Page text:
Sarah Boyes, 29 October 2008
Truth today is no intellectually contested concept in any significant sense, and the idea of creating and fighting for Truth lies far from the public imagination. More broadly in society, any authoratative truth about how the world is or should be – as once came from religion or politics – seems banal or unnecessary, and fervency of belief is feared for where it might lead.
With Home Secretary Jacqui Smith proposing new measures this week to ban individuals from Britain who are ‘suspected of stirring up tensions’, including ‘anti-abortionists, animal rights extremists, neo-Nazis and extremist clerics’ (Alan Travis, Guardian), what’s taken to constitute strong beliefs today stands testament to a lack of political imagination. Indeed, whilst fighting for the truth used to set us free by showing us what the world was really like and illuminating the path to greater freedom, in the contemporary climate the absence of any living, definitive truth is celebrated, even heralded as a progressive development. The form of truth is now the topic of specialised academic dissection, and the theoretical discussion has become increasingly dislocated from public life and current affairs. A general mood of cynical consensus throughout society suggests truth can no longer change the world, and a suspicious attitude towards radical politics seems to say it’s about time to grow up and throw off what was always just another mind forg’d manacle from The Man.
But the resonance and importance of the idea of truth hasn’t been lost entirely; the concept still plays a role on a more subjective level: people will talk about ‘my truth’ or things ‘feeling true’ to them. Eureka moments still characterise human activity and relationships, whilst new religions and therapies claim to unlock ‘inner truths’. Difference feminism and many post-colonial and gay identity groups buy into the notion that ‘we’ have a ‘special way of knowing’ or experiencing the world that makes ‘our truth’ different and important because of that difference. Whilst this relativisation of truth to distinct identity groups acknowledges the truth starts off being made by individuals depending on their beliefs, values and way of seeing the world, but the rise of identity politics this has served only to institutionalise and neuter such ideas.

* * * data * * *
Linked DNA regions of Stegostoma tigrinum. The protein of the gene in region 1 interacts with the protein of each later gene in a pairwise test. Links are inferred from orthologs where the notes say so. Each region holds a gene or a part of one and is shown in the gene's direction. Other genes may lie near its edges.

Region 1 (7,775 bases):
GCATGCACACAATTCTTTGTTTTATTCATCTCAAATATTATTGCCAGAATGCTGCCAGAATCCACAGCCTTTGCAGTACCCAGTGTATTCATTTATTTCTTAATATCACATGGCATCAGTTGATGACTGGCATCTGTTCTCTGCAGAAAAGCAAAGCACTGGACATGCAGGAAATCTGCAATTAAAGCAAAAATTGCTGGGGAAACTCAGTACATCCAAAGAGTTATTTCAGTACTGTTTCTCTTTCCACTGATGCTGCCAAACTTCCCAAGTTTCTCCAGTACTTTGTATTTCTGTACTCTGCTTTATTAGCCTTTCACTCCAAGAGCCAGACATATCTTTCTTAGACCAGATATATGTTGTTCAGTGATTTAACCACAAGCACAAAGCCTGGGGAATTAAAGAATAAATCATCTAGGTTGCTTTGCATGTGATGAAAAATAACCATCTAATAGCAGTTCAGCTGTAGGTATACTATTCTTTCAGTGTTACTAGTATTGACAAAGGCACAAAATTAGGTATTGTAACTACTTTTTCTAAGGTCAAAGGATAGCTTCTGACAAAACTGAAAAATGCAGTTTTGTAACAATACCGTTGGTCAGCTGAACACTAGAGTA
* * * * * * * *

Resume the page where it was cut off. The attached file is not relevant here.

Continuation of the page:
But despite the absence of any progressive and authoritative truth about how society is or should be, there is a new absolutism that chimes with the apolitical times: science. From dealing with health to the way we deal with education, from thinking about climate change to being a better person, ‘evidence-based’ policies and thinking are fast gaining purchase. It seems that bereft of a shared and robust socio-political framework for understanding modern life, the cold impartialities and objectivity offered by science provide a common ground for engagement. The consensus concerning climate change and more importantly how we should deal with it, shows a startling repackaging of scientific objectivity as uncontestable truth.
The scientific method, championed by Enlightenment thinkers for its emancipatory potential, has always offered an epistemological model that cuts across boundaries of race, class and gender, trading on the idea that man can use his own understanding to make sense of the world as a rational, knowing subject. Kant’s challenge of throwing off our self-imposed immaturity and daring to know involved not just an assumption that individuals can understand the world on their own terms and remake it as they see fit, but that a society of such individuals is far superior. On this view, whilst science can play a role in uncovering reality to the better benefit of society, the rational method can be employed by all human beings. Such radical ideas provided the intellectual groundwork for the French Revolution of 1789, which aimed to overthrow the monarchic and political establishments of the time.